Massachusetts Monument at dusk
Essex County at Gettysburg: Massachusetts and the High Water Mark of the Confederacy
The Gettysburg Foundation will present this program in Topsfield Massachusetts on April 5, 2018. Attendees will hear about Essex County and the Battle of Gettysburg, as well as lessons in democracy and citizenship that are every bit as important today in our climate of political discord.
Dr. Matthew Moen, President of the Gettysburg Foundation, will deliver remarks on the lessons we can learn about democracy and citizenship from the sacrifices made during the Battle of Gettysburg.
Christopher Gwinn, Chief of Interpretation and Education at Gettysburg National Military Park, and an Essex County native, will explore the experiences of these men, and how the events of the summer of 1863 reverberated through the North Shore.
Eric Schultz, Chairman of the Board, Gettysburg Foundation, will emcee.
Thursday, April 5, 2018: 7-8:30 PM
Trinity Church of Topsfield
124 River Road, Topsfield, Massachusetts
RSVP: Brian Klinzing 717.357.6800 [email protected]
Great Conversations at Gettysburg
Gettysburg Foundation Continues to Educate
In 2018, the Gettysburg Foundation is undertaking an innovative series of programs, bringing people together to discuss the great American democratic experiment.
This series has its foundation in the stories of an epic battle in the history of North America; President Lincoln’s Gettysburg Address—the most known and celebrated speech delivered by an American president; and President Eisenhower’s residence, reflecting his standing as a military hero, statesman and international diplomat. It is natural for Gettysburg to become a leading place in the nation for non-partisan, constructive dialogue about citizenship, leadership, conflict and conciliation in American democracy.
Gettysburg Remains Significant to the American Democratic Dialogue
The Civil War was rooted in deeply held beliefs about the origins of government and social order. The bloodiest battle of the War was soon followed by the Gettysburg Address—the healing words of President Lincoln—who hoped democracy might be strengthened out of the bloodshed. Gettysburg stands as a principal place where thoughtful public conversations about political differences can give way to civility and reconciliation. Great Conversations at Gettysburg is a series of formal—and informal—conversations about American democracy, and what it means to be a citizen and leader.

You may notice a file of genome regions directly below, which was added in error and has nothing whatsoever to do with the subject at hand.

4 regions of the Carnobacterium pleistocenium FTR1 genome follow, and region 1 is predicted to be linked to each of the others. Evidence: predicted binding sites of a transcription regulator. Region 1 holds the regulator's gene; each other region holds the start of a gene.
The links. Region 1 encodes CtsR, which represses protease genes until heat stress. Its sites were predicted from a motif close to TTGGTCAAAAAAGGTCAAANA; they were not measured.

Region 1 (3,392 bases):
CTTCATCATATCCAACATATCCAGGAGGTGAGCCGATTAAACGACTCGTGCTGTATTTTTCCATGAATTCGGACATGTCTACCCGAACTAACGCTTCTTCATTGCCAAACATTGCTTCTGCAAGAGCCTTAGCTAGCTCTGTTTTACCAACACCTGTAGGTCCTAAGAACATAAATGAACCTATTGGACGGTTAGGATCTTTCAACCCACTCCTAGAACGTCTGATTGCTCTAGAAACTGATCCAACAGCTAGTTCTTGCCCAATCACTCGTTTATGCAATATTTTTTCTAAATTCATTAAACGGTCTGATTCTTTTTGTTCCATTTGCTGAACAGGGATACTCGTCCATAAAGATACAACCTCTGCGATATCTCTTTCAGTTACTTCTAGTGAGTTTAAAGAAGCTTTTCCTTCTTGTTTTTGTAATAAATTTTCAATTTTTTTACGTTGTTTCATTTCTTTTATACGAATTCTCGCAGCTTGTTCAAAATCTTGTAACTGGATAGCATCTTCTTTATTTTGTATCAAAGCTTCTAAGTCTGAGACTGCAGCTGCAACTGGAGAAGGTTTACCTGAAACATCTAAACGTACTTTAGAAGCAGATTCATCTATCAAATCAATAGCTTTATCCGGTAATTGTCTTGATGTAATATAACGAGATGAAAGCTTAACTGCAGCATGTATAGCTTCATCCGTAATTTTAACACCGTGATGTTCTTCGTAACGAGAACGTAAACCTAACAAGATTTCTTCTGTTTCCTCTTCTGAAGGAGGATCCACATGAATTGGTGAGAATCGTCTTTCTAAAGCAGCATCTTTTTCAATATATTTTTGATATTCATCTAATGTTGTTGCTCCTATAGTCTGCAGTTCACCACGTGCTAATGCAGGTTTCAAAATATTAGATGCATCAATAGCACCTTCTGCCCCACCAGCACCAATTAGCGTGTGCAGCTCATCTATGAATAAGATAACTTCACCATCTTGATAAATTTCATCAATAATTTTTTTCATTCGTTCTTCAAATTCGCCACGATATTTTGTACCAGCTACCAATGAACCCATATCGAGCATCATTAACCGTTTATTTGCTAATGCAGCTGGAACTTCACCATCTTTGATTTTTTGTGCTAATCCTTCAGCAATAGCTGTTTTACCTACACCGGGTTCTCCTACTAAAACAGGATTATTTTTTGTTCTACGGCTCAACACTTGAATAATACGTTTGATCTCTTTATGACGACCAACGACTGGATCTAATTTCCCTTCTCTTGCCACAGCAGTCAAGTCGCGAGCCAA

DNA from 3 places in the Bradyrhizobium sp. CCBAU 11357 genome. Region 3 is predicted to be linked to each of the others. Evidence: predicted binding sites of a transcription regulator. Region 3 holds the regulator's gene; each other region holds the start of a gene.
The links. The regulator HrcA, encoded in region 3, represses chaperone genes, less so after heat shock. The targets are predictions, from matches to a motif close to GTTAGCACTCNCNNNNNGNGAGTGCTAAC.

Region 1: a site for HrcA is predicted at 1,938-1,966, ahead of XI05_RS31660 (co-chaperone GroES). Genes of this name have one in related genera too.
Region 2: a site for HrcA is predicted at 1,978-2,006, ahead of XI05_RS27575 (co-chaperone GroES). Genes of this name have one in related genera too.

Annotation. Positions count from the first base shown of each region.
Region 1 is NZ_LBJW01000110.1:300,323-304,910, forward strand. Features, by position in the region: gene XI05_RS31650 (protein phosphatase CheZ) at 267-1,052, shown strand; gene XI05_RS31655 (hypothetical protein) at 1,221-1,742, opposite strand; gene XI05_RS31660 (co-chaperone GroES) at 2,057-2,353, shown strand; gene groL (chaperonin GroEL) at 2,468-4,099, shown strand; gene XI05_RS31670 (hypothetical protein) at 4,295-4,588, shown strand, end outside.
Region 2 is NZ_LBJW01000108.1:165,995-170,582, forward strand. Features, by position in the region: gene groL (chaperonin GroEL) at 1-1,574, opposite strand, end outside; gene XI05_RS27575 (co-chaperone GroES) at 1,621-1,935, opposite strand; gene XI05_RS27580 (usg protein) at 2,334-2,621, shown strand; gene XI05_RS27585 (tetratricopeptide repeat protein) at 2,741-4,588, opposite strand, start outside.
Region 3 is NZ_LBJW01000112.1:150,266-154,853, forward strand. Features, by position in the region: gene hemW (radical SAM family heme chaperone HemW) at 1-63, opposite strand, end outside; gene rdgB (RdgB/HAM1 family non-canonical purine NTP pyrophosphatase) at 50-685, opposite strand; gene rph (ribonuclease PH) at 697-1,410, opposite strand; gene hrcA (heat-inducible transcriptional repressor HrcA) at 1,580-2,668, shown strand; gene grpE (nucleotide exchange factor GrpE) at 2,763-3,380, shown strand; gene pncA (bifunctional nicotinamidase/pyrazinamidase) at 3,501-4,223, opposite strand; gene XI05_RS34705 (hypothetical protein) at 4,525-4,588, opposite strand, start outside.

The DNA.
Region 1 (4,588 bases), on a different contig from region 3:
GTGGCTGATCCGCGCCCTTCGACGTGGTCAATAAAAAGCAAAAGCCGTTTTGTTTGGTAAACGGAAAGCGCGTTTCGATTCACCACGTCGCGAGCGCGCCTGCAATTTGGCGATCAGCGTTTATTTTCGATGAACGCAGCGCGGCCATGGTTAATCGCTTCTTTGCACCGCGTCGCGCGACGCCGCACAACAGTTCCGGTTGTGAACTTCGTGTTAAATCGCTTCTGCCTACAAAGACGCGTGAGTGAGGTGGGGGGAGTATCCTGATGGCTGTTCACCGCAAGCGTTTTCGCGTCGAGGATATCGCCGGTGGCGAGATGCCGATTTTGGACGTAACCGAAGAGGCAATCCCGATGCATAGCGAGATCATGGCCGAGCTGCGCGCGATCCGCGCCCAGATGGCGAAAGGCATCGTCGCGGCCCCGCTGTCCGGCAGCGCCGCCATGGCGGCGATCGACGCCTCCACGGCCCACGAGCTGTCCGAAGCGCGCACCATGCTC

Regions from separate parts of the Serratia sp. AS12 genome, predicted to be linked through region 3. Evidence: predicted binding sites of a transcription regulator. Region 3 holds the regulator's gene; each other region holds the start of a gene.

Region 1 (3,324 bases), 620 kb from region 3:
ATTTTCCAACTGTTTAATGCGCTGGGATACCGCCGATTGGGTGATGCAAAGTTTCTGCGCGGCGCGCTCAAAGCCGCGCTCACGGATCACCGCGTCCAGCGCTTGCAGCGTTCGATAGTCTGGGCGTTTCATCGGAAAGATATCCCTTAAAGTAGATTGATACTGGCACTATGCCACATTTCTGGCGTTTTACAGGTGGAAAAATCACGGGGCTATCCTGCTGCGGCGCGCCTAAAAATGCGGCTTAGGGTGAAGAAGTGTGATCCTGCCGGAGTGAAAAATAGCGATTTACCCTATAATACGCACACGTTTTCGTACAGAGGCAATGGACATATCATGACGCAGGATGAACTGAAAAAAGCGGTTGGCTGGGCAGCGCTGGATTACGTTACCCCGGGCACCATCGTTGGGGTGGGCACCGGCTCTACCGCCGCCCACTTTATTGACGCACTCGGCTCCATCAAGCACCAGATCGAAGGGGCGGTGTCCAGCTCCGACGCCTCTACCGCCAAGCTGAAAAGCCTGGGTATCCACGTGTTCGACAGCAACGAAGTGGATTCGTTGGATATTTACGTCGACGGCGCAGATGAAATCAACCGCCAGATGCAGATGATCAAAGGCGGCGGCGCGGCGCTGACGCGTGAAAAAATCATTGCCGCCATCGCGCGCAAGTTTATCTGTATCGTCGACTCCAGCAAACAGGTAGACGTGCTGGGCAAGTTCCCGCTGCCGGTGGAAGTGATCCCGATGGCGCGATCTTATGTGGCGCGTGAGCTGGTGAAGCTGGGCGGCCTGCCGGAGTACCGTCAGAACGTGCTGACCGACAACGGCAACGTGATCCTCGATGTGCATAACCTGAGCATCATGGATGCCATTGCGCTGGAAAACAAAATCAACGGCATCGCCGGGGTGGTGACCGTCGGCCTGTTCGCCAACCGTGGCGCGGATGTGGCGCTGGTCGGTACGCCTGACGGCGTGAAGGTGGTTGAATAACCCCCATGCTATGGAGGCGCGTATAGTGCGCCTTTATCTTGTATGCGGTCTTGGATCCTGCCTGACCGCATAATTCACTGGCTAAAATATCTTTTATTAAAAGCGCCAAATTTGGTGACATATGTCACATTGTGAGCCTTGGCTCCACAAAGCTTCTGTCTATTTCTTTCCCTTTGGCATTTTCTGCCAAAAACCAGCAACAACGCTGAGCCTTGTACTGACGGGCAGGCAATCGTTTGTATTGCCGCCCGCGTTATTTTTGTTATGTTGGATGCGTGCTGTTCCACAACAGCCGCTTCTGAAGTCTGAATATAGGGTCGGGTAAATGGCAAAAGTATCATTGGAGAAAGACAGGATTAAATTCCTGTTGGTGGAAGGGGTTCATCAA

Check back to see the schedule of events.
Evening with the Painting
2018 Dates: February 24, March 31, June 16, August 4, October 6, November 16 and November 17.
Gettysburg Foundation’s Sue Boardman, Licensed Battlefield Guide and author/historian, presents Evening with the Painting, an exclusive "after-hours" program of the Gettysburg Cyclorama painting at the Gettysburg National Military Park Museum and Visitor Center. Visitors will explore the history of the genre of cycloramas and in particular the history of the Battle of Gettysburg Cyclorama. The presentation includes a discussion of the massive multi-year conservation effort of our country's largest painting. The program concludes with extended time on the platform to view the painting in full light and a journey under the diorama to see how the illusion comes to life. There will be time for a question and answer session.
Secrets of the Cyclorama
Hosted by Licensed Battlefield Guide Chris Brenneman, Secrets of the Cyclorama reveals many little known modifications to the historic painting and reviews the moods, attitudes and conditions that existed when the painting was created in the 1880s. Afterward, participants will view the Cyclorama and discuss some of the people and places that are visible in the painting. Brenneman will highlight areas where troops, generals and scenery were added in 1889. He will also share information about the historic “keys” created to help viewers interpret the painting. Visitors will see magnified views of the painting, and a question and answer period will take place after the discussion.